Genesis have produced their fair share of stadium filling epics, of which any would be worthy of inclusion on this blog. But this particular song came from a Genesis that was on the way out, devoid of direction and lacking the talismanic presence of Phil Collins.
This is the title track of an album that regularly gets 1 or 2 stars, and is panned by fans and critics alike. In fairness, 1997’s Calling All Stations is a bit of a messy and indulgent affair, trying hard to escape from pop but not really capturing the innovation and brilliance of the early days.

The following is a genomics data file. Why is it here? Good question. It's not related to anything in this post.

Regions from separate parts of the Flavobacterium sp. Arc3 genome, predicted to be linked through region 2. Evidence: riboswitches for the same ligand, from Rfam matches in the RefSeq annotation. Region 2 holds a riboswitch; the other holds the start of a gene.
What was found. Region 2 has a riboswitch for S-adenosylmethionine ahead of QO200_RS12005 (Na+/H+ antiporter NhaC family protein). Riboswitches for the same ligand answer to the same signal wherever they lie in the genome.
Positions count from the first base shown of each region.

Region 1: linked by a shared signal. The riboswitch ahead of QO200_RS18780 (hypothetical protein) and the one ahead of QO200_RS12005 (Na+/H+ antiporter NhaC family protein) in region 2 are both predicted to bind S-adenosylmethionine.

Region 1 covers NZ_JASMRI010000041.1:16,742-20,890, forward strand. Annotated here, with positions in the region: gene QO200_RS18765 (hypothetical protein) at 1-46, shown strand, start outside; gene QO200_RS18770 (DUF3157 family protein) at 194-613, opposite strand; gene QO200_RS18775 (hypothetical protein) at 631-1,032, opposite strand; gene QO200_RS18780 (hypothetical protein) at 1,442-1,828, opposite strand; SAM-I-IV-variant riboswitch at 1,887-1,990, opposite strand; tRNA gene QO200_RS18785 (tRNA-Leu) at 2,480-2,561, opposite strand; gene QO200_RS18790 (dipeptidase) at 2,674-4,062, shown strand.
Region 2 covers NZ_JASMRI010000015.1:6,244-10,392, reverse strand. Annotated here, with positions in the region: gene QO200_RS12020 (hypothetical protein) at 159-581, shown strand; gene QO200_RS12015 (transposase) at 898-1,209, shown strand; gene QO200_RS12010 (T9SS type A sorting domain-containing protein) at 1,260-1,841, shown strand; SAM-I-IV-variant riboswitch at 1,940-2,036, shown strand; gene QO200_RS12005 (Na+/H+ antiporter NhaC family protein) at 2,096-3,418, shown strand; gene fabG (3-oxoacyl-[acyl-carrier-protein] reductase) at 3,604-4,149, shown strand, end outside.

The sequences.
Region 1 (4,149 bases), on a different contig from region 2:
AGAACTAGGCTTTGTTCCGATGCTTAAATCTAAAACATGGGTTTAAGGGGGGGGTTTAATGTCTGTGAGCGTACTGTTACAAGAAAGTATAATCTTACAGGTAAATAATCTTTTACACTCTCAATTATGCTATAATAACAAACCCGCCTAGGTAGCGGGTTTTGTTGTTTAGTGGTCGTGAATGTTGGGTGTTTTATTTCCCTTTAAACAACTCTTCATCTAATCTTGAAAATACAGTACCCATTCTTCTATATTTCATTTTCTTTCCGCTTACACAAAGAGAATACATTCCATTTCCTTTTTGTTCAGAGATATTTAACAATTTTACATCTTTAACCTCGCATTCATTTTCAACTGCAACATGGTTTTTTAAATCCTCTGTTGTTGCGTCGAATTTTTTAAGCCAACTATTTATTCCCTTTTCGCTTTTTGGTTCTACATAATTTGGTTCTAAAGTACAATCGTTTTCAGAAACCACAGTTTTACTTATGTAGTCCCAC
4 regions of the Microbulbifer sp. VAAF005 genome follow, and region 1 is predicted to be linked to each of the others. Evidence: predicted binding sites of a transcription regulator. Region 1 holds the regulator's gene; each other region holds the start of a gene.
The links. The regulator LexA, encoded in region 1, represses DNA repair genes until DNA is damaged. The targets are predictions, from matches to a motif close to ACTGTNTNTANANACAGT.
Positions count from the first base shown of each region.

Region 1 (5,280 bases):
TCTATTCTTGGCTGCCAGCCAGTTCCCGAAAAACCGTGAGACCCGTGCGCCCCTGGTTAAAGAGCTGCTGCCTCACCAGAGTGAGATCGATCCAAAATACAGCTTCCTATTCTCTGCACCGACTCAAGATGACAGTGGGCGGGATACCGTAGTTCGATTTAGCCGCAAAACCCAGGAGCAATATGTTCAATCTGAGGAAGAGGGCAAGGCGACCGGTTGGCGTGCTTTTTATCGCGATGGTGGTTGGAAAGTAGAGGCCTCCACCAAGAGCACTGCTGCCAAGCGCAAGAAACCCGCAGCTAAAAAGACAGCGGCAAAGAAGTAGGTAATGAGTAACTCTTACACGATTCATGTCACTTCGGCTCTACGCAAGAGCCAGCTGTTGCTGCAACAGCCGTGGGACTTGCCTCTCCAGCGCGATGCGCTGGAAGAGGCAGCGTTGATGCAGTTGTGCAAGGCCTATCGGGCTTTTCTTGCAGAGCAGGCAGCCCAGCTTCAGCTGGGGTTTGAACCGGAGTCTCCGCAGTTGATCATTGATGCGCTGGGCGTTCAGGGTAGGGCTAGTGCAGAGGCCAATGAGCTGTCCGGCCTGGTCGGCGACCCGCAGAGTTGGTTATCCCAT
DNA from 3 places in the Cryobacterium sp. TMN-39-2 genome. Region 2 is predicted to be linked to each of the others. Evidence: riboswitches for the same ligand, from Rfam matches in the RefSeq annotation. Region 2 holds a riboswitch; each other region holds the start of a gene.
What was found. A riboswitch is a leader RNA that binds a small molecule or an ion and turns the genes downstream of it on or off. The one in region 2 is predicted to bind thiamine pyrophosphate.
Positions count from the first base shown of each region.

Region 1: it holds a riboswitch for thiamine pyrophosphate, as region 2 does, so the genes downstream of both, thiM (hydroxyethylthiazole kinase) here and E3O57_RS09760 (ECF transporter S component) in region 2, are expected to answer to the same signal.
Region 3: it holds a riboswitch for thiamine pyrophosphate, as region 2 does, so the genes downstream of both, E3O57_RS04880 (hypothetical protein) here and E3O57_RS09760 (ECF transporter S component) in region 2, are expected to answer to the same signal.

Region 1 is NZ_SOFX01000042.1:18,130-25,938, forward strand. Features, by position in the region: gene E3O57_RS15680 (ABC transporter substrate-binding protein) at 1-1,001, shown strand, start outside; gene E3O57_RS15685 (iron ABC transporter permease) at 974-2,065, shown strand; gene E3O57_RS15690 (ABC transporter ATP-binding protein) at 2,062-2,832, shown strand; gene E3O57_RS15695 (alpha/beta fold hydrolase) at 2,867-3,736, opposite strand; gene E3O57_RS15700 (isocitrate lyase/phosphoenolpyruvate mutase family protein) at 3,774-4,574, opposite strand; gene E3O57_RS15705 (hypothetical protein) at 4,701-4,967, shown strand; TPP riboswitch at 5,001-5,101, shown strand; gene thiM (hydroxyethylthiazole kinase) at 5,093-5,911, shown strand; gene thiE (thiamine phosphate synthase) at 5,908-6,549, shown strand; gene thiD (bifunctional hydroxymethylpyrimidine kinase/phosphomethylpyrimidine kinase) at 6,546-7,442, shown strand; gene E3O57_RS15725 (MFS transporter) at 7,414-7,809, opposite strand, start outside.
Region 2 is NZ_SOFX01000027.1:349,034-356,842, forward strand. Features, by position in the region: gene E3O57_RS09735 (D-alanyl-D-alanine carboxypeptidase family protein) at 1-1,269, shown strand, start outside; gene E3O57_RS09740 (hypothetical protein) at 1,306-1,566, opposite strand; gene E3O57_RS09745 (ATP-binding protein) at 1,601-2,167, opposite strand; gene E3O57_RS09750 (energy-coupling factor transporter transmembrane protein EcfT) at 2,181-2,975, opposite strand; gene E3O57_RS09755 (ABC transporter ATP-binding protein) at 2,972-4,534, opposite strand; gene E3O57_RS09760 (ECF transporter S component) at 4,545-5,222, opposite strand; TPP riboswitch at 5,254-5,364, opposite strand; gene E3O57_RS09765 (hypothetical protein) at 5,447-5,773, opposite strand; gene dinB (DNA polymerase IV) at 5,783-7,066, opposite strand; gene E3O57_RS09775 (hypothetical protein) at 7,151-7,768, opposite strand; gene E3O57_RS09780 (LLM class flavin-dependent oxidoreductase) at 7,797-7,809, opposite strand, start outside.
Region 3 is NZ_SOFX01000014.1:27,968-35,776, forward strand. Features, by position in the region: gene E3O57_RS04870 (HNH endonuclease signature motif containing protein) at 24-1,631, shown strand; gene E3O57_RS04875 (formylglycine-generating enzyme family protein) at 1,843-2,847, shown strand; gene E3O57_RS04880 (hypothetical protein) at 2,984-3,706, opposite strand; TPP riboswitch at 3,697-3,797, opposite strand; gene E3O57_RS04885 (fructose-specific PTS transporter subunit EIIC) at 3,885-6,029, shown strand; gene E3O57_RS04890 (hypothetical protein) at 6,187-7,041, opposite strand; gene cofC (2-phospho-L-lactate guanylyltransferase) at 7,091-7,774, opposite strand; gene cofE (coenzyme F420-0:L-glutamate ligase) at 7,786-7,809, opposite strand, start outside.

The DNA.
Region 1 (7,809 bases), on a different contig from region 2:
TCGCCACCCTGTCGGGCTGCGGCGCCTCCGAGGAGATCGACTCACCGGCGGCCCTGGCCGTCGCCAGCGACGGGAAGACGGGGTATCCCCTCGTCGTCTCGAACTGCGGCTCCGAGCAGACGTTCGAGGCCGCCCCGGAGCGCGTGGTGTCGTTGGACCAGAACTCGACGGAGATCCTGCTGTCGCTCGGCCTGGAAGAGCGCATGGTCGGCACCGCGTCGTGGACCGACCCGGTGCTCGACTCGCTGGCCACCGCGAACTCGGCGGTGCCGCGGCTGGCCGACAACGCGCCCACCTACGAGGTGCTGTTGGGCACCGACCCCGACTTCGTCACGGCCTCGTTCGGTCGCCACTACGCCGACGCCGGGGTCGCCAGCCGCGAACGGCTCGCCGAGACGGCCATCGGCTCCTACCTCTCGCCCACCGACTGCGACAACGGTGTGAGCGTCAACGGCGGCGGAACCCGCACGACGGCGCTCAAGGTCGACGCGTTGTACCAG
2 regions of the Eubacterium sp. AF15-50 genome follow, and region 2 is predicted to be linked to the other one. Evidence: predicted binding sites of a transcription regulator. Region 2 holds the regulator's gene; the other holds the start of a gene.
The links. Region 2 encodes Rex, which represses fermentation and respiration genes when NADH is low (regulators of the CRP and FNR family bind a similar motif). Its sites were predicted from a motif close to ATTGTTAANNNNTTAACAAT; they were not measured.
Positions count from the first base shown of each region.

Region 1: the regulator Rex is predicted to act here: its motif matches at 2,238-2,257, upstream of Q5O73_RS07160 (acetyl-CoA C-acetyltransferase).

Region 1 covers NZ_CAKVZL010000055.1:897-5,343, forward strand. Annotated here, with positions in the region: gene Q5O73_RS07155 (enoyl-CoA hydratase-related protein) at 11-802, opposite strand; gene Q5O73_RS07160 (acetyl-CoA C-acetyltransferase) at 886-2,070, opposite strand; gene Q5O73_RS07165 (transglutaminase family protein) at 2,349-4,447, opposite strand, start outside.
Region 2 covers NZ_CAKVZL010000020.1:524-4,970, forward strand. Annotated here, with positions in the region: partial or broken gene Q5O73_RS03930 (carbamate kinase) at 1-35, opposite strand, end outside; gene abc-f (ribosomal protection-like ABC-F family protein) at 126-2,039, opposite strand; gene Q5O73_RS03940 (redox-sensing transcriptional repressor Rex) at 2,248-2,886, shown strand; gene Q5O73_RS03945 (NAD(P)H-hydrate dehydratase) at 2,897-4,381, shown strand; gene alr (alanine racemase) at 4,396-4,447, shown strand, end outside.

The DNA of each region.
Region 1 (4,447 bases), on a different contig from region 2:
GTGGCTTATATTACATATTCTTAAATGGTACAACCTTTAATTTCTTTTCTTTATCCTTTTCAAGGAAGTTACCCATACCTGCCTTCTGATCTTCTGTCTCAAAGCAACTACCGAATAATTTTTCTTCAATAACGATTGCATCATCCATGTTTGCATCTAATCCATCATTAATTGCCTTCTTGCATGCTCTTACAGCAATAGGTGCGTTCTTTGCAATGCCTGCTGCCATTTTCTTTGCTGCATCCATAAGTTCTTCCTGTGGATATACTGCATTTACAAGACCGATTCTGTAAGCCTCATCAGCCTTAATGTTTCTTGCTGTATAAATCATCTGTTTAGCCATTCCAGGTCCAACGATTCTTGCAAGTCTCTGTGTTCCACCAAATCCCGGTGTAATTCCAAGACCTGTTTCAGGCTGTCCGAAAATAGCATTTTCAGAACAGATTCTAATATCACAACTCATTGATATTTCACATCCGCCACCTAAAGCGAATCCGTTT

Nevertheless, I really like this song. It threatens to lose its way in the middle, with a frankly embarrassing keyboard section, but then roars into life again courtesy of a soaring guitar solo. It’s undeniably a lush track, and showcases the dark, gritty vocals of Ray Wilson.
The start of the song is an ominous, hard hitting dose of paranoia, crashing into life with a powerful drum beat and a distorted, deep guitar riff.
The lack of success the album had led to the breakup of the band, but I feel that Ray Wilson was never given a chance…